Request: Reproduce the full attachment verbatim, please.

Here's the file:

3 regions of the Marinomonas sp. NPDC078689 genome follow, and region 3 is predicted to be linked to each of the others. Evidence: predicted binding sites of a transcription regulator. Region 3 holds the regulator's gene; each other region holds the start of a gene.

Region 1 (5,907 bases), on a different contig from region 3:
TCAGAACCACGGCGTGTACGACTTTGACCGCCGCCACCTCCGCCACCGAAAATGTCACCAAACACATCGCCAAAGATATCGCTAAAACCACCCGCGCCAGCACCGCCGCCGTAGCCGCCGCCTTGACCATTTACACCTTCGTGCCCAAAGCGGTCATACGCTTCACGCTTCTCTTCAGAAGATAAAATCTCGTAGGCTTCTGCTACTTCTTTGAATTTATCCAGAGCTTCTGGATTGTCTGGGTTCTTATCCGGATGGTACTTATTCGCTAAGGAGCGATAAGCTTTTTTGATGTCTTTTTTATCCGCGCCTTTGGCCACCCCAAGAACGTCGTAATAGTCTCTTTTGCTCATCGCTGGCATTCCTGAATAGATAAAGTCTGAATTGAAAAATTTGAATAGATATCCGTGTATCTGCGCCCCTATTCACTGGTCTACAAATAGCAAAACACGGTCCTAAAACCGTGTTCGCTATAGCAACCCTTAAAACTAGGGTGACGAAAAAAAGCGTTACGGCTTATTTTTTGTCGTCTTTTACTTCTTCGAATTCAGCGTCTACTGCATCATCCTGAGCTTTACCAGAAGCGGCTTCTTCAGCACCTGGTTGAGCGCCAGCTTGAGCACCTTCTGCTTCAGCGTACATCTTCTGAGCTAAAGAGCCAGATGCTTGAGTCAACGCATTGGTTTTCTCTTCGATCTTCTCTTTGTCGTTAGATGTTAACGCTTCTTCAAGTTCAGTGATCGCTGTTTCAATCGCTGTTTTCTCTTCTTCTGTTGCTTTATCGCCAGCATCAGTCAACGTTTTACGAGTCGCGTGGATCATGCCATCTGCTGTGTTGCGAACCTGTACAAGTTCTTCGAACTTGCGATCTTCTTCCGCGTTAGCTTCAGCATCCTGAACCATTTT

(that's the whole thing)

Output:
3 regions of the Marinomonas sp. NPDC078689 genome follow, and region 3 is predicted to be linked to each of the others. Evidence: predicted binding sites of a transcription regulator. Region 3 holds the regulator's gene; each other region holds the start of a gene.

Region 1 (5,907 bases), on a different contig from region 3:
TCAGAACCACGGCGTGTACGACTTTGACCGCCGCCACCTCCGCCACCGAAAATGTCACCAAACACATCGCCAAAGATATCGCTAAAACCACCCGCGCCAGCACCGCCGCCGTAGCCGCCGCCTTGACCATTTACACCTTCGTGCCCAAAGCGGTCATACGCTTCACGCTTCTCTTCAGAAGATAAAATCTCGTAGGCTTCTGCTACTTCTTTGAATTTATCCAGAGCTTCTGGATTGTCTGGGTTCTTATCCGGATGGTACTTATTCGCTAAGGAGCGATAAGCTTTTTTGATGTCTTTTTTATCCGCGCCTTTGGCCACCCCAAGAACGTCGTAATAGTCTCTTTTGCTCATCGCTGGCATTCCTGAATAGATAAAGTCTGAATTGAAAAATTTGAATAGATATCCGTGTATCTGCGCCCCTATTCACTGGTCTACAAATAGCAAAACACGGTCCTAAAACCGTGTTCGCTATAGCAACCCTTAAAACTAGGGTGACGAAAAAAAGCGTTACGGCTTATTTTTTGTCGTCTTTTACTTCTTCGAATTCAGCGTCTACTGCATCATCCTGAGCTTTACCAGAAGCGGCTTCTTCAGCACCTGGTTGAGCGCCAGCTTGAGCACCTTCTGCTTCAGCGTACATCTTCTGAGCTAAAGAGCCAGATGCTTGAGTCAACGCATTGGTTTTCTCTTCGATCTTCTCTTTGTCGTTAGATGTTAACGCTTCTTCAAGTTCAGTGATCGCTGTTTCAATCGCTGTTTTCTCTTCTTCTGTTGCTTTATCGCCAGCATCAGTCAACGTTTTACGAGTCGCGTGGATCATGCCATCTGCTGTGTTGCGAACCTGTACAAGTTCTTCGAACTTGCGATCTTCTTCCGCGTTAGCTTCAGCATCCTGAACCATTTT